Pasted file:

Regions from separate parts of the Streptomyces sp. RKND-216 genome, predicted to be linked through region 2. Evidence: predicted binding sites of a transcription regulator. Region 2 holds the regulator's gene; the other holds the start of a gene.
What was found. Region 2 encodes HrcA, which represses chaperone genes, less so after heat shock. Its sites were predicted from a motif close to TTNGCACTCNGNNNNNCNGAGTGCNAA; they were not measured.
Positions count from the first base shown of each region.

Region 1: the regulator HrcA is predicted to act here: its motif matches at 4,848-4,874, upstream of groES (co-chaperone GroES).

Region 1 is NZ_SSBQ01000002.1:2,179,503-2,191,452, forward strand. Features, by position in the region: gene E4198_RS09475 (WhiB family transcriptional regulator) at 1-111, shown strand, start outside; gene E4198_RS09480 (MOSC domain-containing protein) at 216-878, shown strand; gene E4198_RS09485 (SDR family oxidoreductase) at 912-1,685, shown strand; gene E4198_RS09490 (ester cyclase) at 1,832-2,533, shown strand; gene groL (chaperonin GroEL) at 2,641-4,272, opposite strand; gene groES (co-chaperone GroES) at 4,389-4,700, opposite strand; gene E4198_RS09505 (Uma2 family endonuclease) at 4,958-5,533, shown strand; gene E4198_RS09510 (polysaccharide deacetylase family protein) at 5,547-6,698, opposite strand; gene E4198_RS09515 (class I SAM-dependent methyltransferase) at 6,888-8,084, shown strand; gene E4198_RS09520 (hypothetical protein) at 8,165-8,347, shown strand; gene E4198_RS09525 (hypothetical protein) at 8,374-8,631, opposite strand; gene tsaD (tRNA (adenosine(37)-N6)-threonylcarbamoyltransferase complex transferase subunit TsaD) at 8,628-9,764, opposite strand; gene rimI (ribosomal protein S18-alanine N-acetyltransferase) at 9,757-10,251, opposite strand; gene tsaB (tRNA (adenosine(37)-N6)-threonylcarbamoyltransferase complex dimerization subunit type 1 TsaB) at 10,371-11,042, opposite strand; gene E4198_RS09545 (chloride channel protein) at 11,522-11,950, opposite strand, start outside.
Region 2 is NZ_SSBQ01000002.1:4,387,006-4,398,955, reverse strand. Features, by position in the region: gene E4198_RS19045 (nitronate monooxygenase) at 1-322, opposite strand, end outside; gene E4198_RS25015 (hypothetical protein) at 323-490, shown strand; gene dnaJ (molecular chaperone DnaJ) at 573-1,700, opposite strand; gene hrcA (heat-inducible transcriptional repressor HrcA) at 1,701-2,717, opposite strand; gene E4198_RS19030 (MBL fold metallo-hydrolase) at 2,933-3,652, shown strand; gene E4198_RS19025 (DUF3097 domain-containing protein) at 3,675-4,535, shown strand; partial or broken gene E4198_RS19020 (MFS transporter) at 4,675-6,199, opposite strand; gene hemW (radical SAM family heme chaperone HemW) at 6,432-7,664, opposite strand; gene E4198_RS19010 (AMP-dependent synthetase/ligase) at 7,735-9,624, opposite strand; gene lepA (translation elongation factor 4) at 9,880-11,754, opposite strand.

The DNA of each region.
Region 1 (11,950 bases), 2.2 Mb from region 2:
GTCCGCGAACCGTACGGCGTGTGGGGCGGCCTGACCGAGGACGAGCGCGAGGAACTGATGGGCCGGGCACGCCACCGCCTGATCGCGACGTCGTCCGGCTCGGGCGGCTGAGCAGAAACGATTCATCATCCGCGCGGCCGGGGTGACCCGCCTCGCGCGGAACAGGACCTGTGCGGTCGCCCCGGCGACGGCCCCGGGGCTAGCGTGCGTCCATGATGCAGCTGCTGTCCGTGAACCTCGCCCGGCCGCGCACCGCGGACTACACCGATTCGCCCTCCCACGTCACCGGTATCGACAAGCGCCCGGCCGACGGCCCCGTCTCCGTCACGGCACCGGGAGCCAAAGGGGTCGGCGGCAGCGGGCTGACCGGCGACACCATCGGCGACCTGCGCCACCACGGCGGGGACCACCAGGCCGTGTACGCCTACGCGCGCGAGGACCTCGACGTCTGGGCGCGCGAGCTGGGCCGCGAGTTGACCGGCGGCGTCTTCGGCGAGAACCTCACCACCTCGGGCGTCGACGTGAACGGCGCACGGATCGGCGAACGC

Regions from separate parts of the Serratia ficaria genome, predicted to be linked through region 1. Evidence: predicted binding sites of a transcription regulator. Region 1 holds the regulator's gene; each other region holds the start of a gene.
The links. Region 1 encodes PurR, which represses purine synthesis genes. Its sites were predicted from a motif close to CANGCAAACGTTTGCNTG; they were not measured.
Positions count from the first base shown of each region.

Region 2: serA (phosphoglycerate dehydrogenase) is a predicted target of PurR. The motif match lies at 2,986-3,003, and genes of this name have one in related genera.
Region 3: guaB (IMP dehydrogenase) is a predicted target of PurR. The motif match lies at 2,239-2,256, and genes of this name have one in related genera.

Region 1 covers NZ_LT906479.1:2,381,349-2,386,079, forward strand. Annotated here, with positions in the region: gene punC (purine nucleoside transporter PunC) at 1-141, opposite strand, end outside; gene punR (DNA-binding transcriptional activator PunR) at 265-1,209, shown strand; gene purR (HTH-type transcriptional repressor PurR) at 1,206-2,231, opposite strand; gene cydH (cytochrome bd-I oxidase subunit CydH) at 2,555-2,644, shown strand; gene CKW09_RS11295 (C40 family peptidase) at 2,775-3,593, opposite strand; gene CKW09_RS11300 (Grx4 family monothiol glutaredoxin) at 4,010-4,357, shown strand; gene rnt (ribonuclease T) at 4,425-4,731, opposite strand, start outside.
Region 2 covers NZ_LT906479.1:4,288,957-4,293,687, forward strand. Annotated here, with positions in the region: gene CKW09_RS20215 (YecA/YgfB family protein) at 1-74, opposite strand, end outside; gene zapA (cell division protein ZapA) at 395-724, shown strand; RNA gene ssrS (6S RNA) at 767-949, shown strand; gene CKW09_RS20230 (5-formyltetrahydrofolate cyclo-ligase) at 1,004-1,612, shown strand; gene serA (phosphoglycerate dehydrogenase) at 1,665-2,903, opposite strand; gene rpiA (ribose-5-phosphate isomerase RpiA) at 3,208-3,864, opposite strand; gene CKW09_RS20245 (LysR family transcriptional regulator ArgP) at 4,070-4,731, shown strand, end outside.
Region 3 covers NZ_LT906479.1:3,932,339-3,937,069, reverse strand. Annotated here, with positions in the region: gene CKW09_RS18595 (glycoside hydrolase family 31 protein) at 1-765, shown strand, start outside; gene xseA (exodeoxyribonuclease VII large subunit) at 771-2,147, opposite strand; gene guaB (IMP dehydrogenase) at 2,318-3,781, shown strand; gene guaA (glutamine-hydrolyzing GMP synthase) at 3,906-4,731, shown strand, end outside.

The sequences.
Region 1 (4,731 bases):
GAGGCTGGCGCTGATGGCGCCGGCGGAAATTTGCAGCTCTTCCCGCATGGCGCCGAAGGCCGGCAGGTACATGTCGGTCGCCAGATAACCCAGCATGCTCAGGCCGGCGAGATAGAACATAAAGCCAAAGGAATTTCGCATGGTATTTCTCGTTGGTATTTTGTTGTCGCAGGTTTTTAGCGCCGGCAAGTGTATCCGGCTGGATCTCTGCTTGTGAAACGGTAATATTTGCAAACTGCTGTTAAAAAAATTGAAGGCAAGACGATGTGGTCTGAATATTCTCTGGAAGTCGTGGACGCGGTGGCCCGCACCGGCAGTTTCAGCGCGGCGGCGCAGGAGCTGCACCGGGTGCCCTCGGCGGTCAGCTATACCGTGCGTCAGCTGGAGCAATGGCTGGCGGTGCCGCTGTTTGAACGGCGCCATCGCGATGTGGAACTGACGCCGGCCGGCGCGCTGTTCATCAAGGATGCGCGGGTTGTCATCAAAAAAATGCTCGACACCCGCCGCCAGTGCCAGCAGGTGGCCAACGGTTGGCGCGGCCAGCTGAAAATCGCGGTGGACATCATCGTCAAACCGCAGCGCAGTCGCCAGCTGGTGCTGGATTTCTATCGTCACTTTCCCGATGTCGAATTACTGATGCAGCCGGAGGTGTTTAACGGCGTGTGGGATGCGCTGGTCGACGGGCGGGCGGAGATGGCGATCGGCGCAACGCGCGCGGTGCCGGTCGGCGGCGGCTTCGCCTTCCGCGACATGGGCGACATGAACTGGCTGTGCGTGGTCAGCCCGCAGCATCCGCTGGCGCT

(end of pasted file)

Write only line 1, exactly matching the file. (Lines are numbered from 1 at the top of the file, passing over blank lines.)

Regions from separate parts of the Streptomyces sp. RKND-216 genome, predicted to be linked through region 2. Evidence: predicted binding sites of a transcription regulator. Region 2 holds the regulator's gene; the other holds the start of a gene.